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- Flynn, Laurie
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Flynn was born in Farnborough, Kent, and grew up in Scotland. After completing high school in Edinburgh, he studied sociology, philosophy and economics at the London School of Economics (LSE). Among his teachers were John Westergaard, Orlando Patterson and the Marxist sociologist Ralph Miliband.
Following his graduation from the LSE in 1968 (BA Hons Sociology), Flynn embarked on a career in journalism. After a brief period as copy boy in the composing room of 'The Times', he worked as trainee reporter at \Construction News\, then for the \Socialist Worker\ (1972-1978). One of the investigations he conducted under the supervision of Sidney Lenssen, the editor of \Construction News\, led to his first encounter with asbestos, a word and an industry of which Flynn had not previously been aware. In the spring of 1974 he wrote 'Asbestos murders', a series of articles in the \Socialist Worker\ indicting the Scottish lagging industry. A pamphlet version appeared under the title \Asbestos: the dust that kills in the name of profit\.
In 1979 Flynn joined World in Action (WIA), Granada Television's current affairs programme. Initially he contributed as a researcher, eventually as senior producer. Flynn won journalistic prizes for the documentaries 'Dust to dust' (an investigation of the scandalous conditions in British and South African-owned asbestos mines in the Northern Cape, 1981) and 'The betrayal of Bhopal' (which uncovered the business malpractices of Union Carbide in India, 1985). The WIA documentary on the Kinross gold mining disaster, 'Death is part of the process' (1986), was selected as the ITV entry for the Montreux Festival.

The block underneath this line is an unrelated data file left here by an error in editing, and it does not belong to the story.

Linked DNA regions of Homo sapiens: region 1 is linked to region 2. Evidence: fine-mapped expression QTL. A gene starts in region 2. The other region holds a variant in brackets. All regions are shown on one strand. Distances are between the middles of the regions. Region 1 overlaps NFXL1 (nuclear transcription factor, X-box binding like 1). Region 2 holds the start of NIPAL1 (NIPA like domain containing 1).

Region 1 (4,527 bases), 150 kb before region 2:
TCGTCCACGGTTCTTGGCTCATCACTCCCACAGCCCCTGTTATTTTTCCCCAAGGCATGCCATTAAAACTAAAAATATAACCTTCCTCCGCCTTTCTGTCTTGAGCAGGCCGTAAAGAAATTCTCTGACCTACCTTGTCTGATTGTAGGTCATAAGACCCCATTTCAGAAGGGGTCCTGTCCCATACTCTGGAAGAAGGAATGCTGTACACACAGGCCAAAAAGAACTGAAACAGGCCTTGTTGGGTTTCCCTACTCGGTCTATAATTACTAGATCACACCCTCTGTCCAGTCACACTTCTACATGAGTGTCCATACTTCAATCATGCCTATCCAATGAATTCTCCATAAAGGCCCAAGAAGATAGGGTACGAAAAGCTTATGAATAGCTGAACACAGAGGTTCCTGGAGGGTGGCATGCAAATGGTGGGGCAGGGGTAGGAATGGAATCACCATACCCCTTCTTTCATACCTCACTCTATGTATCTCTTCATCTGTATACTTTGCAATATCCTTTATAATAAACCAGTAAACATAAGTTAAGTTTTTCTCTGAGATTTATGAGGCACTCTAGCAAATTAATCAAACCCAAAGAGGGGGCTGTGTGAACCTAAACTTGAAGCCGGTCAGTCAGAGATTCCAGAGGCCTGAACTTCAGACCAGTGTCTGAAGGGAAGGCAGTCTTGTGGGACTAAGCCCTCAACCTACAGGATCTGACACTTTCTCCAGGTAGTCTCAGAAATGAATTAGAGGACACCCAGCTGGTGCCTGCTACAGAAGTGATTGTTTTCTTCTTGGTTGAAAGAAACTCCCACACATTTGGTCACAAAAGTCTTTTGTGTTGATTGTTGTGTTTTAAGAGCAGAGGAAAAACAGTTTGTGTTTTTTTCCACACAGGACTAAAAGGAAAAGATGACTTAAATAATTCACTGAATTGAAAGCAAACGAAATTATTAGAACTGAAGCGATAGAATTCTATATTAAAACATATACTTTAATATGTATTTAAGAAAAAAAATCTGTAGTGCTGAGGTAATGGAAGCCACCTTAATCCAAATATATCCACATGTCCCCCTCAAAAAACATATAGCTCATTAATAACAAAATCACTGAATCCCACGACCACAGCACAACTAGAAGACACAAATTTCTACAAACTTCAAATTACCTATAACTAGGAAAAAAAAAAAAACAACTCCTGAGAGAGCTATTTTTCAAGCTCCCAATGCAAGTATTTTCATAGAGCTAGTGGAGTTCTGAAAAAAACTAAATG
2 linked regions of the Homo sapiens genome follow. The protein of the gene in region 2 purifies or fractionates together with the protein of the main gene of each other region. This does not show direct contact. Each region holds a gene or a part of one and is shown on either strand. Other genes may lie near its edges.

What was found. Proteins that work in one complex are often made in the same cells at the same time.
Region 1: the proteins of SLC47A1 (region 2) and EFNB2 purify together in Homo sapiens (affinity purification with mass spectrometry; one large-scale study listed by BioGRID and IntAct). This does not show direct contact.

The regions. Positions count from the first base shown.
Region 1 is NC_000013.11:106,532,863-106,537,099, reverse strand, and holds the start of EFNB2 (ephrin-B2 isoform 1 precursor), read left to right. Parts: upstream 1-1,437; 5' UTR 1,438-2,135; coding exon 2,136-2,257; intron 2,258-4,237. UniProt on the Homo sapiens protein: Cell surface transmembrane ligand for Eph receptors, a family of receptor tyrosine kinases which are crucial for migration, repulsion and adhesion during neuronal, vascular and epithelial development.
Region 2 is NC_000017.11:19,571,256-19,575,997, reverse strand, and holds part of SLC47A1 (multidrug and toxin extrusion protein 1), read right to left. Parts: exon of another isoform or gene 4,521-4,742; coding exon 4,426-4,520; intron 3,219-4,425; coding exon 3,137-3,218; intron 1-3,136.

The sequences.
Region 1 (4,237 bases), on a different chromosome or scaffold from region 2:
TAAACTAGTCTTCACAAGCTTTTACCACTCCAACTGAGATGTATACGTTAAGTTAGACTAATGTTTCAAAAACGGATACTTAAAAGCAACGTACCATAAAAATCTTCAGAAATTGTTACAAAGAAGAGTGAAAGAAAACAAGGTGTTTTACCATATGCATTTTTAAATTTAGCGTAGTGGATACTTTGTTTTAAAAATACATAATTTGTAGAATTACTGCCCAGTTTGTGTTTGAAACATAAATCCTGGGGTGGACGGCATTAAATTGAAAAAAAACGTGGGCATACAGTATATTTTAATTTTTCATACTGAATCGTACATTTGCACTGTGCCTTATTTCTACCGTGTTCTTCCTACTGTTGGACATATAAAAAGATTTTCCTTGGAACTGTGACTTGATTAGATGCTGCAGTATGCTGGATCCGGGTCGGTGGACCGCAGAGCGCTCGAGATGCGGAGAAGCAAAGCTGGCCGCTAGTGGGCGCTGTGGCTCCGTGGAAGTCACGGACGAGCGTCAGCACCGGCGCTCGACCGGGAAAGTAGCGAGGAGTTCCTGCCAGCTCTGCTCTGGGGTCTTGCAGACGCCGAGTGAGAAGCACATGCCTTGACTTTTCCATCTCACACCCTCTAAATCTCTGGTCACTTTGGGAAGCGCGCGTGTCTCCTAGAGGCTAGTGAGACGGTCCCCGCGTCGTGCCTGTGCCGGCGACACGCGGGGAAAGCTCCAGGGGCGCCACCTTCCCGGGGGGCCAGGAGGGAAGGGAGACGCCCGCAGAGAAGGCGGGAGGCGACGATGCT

From 1990 Flynn freelanced for nearly a decade for the BBC, ITV and Channel Four. In 1998 he joined the editorial staff of \The Guardian\ as part of a two person investigation unit, famously exposing the much-garlanded Carlton documentary 'The connection' as a fabrication. For this he received (jointly with Michael Sean Gillard) the Scoop of the Year at the British Press Awards, 1999.
Since 2002 he has been freelancing again. The conclusions of the last project of \The Guardian\ investigation unit prior to his and Gillard's departure appeared in book-form in 2004, under the title 'Untouchables: dirty cops, bent justice and racism in Scotland Yard' (London: Bloomsbury) .
Flynn's notable output further includes:
- 'A small town tragedy' (1982), a WIA documentary about the refusal of a British asbestos company to pay compensation awarded against them in an American Court to workers in their North American subsidiary
- 'Studded with diamonds and paved with gold: miners, mining companies and human rights in Southern Africa' (1992, London: Bloomsbury)
- (with Geoffrey Tweedale) 'Piercing the corporate veil: Cape Industries and multinational corporate liability for a toxic hazard, 1950-2004', 'Enterprise and society' 8 (2) (2007), 268-296, DOI: 10.1017/S1467222700005863
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Revised by Anna-K Mayer, 5 January 2016